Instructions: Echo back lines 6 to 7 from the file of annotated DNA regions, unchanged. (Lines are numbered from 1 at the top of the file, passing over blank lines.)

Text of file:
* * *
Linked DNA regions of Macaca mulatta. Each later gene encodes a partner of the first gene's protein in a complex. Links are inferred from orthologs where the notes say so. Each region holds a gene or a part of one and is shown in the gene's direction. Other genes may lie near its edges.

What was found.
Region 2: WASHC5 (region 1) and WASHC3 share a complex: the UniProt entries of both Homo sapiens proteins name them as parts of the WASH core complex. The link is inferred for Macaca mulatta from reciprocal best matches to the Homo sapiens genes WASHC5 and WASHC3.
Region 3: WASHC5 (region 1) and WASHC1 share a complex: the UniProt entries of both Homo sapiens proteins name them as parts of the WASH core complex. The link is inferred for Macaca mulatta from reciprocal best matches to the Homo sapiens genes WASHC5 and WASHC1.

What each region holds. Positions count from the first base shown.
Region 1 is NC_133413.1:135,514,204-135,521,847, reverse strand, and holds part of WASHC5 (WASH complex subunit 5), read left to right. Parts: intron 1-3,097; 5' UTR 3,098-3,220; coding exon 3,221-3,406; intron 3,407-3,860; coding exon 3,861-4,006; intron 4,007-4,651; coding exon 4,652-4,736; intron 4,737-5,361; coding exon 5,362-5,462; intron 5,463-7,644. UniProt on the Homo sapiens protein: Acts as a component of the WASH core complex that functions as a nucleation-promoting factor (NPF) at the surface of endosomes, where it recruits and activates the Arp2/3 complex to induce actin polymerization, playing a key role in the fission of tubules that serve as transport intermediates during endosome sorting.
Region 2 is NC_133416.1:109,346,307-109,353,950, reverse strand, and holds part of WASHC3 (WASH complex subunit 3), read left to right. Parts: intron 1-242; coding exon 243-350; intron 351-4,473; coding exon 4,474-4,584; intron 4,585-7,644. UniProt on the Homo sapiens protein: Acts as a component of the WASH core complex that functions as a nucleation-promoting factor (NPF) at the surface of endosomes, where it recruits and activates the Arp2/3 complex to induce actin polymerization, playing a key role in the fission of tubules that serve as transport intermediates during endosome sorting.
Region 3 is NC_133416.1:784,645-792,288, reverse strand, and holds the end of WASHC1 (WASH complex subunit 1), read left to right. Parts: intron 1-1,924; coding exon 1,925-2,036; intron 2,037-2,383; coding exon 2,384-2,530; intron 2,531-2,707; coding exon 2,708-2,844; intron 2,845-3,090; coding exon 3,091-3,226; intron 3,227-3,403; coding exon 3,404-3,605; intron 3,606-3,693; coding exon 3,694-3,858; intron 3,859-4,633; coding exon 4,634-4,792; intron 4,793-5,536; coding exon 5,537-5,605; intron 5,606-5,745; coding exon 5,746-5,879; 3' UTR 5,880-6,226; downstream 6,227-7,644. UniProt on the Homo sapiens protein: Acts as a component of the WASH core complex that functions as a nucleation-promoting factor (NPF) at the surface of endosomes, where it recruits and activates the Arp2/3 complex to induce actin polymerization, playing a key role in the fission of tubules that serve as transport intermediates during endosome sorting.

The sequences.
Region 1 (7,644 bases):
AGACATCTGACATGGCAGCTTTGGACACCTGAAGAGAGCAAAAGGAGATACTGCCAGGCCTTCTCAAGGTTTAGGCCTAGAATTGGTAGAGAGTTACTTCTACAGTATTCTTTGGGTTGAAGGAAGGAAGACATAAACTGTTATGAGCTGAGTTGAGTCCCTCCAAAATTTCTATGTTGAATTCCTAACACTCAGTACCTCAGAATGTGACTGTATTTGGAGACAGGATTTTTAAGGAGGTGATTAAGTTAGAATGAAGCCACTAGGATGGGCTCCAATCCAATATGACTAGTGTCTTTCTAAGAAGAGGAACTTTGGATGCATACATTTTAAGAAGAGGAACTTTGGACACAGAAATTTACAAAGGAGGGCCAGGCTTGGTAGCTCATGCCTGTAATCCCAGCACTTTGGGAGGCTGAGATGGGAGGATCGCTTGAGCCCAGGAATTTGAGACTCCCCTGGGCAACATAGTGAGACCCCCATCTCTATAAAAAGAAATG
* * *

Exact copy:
Region 1 is NC_133413.1:135,514,204-135,521,847, reverse strand, and holds part of WASHC5 (WASH complex subunit 5), read left to right. Parts: intron 1-3,097; 5' UTR 3,098-3,220; coding exon 3,221-3,406; intron 3,407-3,860; coding exon 3,861-4,006; intron 4,007-4,651; coding exon 4,652-4,736; intron 4,737-5,361; coding exon 5,362-5,462; intron 5,463-7,644. UniProt on the Homo sapiens protein: Acts as a component of the WASH core complex that functions as a nucleation-promoting factor (NPF) at the surface of endosomes, where it recruits and activates the Arp2/3 complex to induce actin polymerization, playing a key role in the fission of tubules that serve as transport intermediates during endosome sorting.
Region 2 is NC_133416.1:109,346,307-109,353,950, reverse strand, and holds part of WASHC3 (WASH complex subunit 3), read left to right. Parts: intron 1-242; coding exon 243-350; intron 351-4,473; coding exon 4,474-4,584; intron 4,585-7,644. UniProt on the Homo sapiens protein: Acts as a component of the WASH core complex that functions as a nucleation-promoting factor (NPF) at the surface of endosomes, where it recruits and activates the Arp2/3 complex to induce actin polymerization, playing a key role in the fission of tubules that serve as transport intermediates during endosome sorting.